Street Fight Daily: Facebook Moves Against Click Bait, Location Tracking Widespread
A roundup of today’s big stories in hyperlocal publishing, marketing, commerce, and technology
Facebook Takes Steps Against ‘Click Bait’ Articles (New York Times)
Facebook announced on Monday that it had adjusted the way users see articles on its site to reduce what it called “click bait” — items that tempt readers with a beguiling headline, but don’t deliver much more. The move is the latest development in a battle between the company and the sites that try to use the Facebook algorithm to rank articles to their advantage.
Why Factual’s Gil Elbaz Sees Renewed Promise in Contextual Computing (Street Fight)
An early pioneer in data analytics who was instrumental in developing one of Google’s most profitable advertising products, Factual CEO Gil Elbaz believes that one of the technological challenges at the heart of that company’s ascent will come back into the spotlight.
For Sale: Systems That Can Secretly Track Where Cellphone Users Go Around The Globe (WashingtonPost)
Makers of surveillance systems are offering governments across the world the ability to track the movements of almost anybody who carries a cellphone, whether they are blocks away or on another continent. Surveillance systems are secretly collecting these records to map people’s travels over days, weeks or longer.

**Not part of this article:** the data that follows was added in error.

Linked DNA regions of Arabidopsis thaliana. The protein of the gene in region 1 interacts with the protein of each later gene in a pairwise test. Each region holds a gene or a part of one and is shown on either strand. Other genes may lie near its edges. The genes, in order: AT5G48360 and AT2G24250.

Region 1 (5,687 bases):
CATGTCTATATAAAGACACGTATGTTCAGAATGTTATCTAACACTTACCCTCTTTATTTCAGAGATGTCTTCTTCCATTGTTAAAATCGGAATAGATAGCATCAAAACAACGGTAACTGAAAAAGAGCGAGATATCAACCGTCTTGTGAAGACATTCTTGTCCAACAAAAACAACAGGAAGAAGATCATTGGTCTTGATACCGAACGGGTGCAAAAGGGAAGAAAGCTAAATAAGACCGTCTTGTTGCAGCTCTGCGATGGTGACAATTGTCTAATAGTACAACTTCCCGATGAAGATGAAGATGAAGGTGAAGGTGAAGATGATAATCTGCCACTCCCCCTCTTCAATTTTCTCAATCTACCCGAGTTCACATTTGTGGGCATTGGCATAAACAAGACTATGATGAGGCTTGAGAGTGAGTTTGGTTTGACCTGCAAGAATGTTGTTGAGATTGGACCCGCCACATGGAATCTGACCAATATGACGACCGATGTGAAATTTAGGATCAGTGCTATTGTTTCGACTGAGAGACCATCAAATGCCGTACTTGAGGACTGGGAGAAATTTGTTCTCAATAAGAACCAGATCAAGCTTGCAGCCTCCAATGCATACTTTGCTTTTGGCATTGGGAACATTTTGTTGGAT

Hyperlocal Chat App Yik Yak Bets Big On Anonymity (Street Fight)
Atlanta-based Yik Yak finds itself at the center of one of the quickest growing and most divisive trends in social media: anonymity. The company, which raised $10 million in June, has developed an app that serves as a local chat room where users can post whatever they want anonymously.
Uber CEO Pounces on DUI Arrest of California Lawmaker (Wall Street Journal)
Uber Chief Executive Travis Kalanick seized on the opportunity Monday to flag what he saw as a bit of ironic news: A California state senator was arrested for driving while under the influence of alcohol, hours after voting for legislation that would further regulate ride-sharing services such as Uber.
Google “Knowledge Vault” To Power Future Of Search (SearchEngineLand)
Greg Sterling: Google’s Knowledge Graph is being used to supply increasing amounts of structured content in PC and mobile search results. Now Google is developing a successor knowledge base of content that will eventually supersede Knowledge Graph and be far more extensive.
One Stop Stores To Launch Beacon Service (Financial Times)
Customers at Tesco-owned convenience stores will soon find their smartphones offering them bespoke discounts, in the first UK-wide rollout of Apple’s beacon technology. A national British commercial campaign using the US technology group’s in-store beacon system will be launched next week by magazine group IPC Media in 740 One Stop stores.
Mobile Accounts For 43 Per Cent Of Travel Website Traffic (Mobile Marketer)
Mobile browsing now accounts for 43 per cent of all traffic to travel websites, up 34 per cent year-on-year, and predicted to pass 50 per cent by early 2015. The figures come from a new survey by digital and IP consultancy Nucleus, which showed that luxury travel sites outpaced mainstream ones, with up to 55.4 per cent of traffic coming from mobile.
How Does Zillow’s CEO Manage? By Learning (Fortune)
What’s fascinating about 38-year-old Rascoff’s approach is how much he recognizes he and his company still have to learn. Starting with a network of personal relationships with other CEOs, man, Rascoff has built out a formal and informal system of sharing ideas and best practices among his peers.